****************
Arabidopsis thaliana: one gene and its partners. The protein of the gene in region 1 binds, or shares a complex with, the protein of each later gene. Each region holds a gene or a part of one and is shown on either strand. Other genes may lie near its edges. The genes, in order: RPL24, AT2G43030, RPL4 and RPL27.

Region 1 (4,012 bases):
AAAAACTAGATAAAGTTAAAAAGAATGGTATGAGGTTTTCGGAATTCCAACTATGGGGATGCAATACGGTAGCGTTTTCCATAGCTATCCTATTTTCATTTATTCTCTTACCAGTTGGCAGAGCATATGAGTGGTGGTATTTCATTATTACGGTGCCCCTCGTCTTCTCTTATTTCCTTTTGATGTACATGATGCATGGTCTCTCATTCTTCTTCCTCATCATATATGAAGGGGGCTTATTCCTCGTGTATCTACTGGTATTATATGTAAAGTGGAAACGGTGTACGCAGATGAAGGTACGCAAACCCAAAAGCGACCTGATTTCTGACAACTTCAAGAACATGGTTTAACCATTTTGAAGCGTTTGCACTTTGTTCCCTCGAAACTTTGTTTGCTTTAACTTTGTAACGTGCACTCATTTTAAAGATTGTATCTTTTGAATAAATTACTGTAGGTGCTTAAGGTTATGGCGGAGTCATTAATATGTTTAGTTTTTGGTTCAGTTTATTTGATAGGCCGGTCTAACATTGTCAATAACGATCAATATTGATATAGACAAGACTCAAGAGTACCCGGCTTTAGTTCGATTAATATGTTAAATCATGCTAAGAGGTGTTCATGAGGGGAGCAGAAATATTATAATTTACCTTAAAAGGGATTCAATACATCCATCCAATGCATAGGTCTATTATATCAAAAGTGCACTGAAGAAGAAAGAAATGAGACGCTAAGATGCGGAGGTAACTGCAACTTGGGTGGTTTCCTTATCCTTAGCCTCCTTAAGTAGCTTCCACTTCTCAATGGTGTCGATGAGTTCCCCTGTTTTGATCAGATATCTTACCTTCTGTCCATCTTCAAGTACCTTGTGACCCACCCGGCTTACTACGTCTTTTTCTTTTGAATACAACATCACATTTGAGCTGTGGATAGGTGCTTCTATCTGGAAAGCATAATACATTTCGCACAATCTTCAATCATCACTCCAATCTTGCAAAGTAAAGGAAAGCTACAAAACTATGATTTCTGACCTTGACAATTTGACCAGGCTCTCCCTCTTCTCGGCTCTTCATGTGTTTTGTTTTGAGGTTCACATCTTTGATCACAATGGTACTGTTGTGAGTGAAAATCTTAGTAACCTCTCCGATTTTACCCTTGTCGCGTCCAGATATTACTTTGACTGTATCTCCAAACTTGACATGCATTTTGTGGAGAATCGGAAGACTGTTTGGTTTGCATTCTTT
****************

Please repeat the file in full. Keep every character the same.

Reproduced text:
Arabidopsis thaliana: one gene and its partners. The protein of the gene in region 1 binds, or shares a complex with, the protein of each later gene. Each region holds a gene or a part of one and is shown on either strand. Other genes may lie near its edges. The genes, in order: RPL24, AT2G43030, RPL4 and RPL27.

Region 1 (4,012 bases):
AAAAACTAGATAAAGTTAAAAAGAATGGTATGAGGTTTTCGGAATTCCAACTATGGGGATGCAATACGGTAGCGTTTTCCATAGCTATCCTATTTTCATTTATTCTCTTACCAGTTGGCAGAGCATATGAGTGGTGGTATTTCATTATTACGGTGCCCCTCGTCTTCTCTTATTTCCTTTTGATGTACATGATGCATGGTCTCTCATTCTTCTTCCTCATCATATATGAAGGGGGCTTATTCCTCGTGTATCTACTGGTATTATATGTAAAGTGGAAACGGTGTACGCAGATGAAGGTACGCAAACCCAAAAGCGACCTGATTTCTGACAACTTCAAGAACATGGTTTAACCATTTTGAAGCGTTTGCACTTTGTTCCCTCGAAACTTTGTTTGCTTTAACTTTGTAACGTGCACTCATTTTAAAGATTGTATCTTTTGAATAAATTACTGTAGGTGCTTAAGGTTATGGCGGAGTCATTAATATGTTTAGTTTTTGGTTCAGTTTATTTGATAGGCCGGTCTAACATTGTCAATAACGATCAATATTGATATAGACAAGACTCAAGAGTACCCGGCTTTAGTTCGATTAATATGTTAAATCATGCTAAGAGGTGTTCATGAGGGGAGCAGAAATATTATAATTTACCTTAAAAGGGATTCAATACATCCATCCAATGCATAGGTCTATTATATCAAAAGTGCACTGAAGAAGAAAGAAATGAGACGCTAAGATGCGGAGGTAACTGCAACTTGGGTGGTTTCCTTATCCTTAGCCTCCTTAAGTAGCTTCCACTTCTCAATGGTGTCGATGAGTTCCCCTGTTTTGATCAGATATCTTACCTTCTGTCCATCTTCAAGTACCTTGTGACCCACCCGGCTTACTACGTCTTTTTCTTTTGAATACAACATCACATTTGAGCTGTGGATAGGTGCTTCTATCTGGAAAGCATAATACATTTCGCACAATCTTCAATCATCACTCCAATCTTGCAAAGTAAAGGAAAGCTACAAAACTATGATTTCTGACCTTGACAATTTGACCAGGCTCTCCCTCTTCTCGGCTCTTCATGTGTTTTGTTTTGAGGTTCACATCTTTGATCACAATGGTACTGTTGTGAGTGAAAATCTTAGTAACCTCTCCGATTTTACCCTTGTCGCGTCCAGATATTACTTTGACTGTATCTCCAAACTTGACATGCATTTTGTGGAGAATCGGAAGACTGTTTGGTTTGCATTCTTT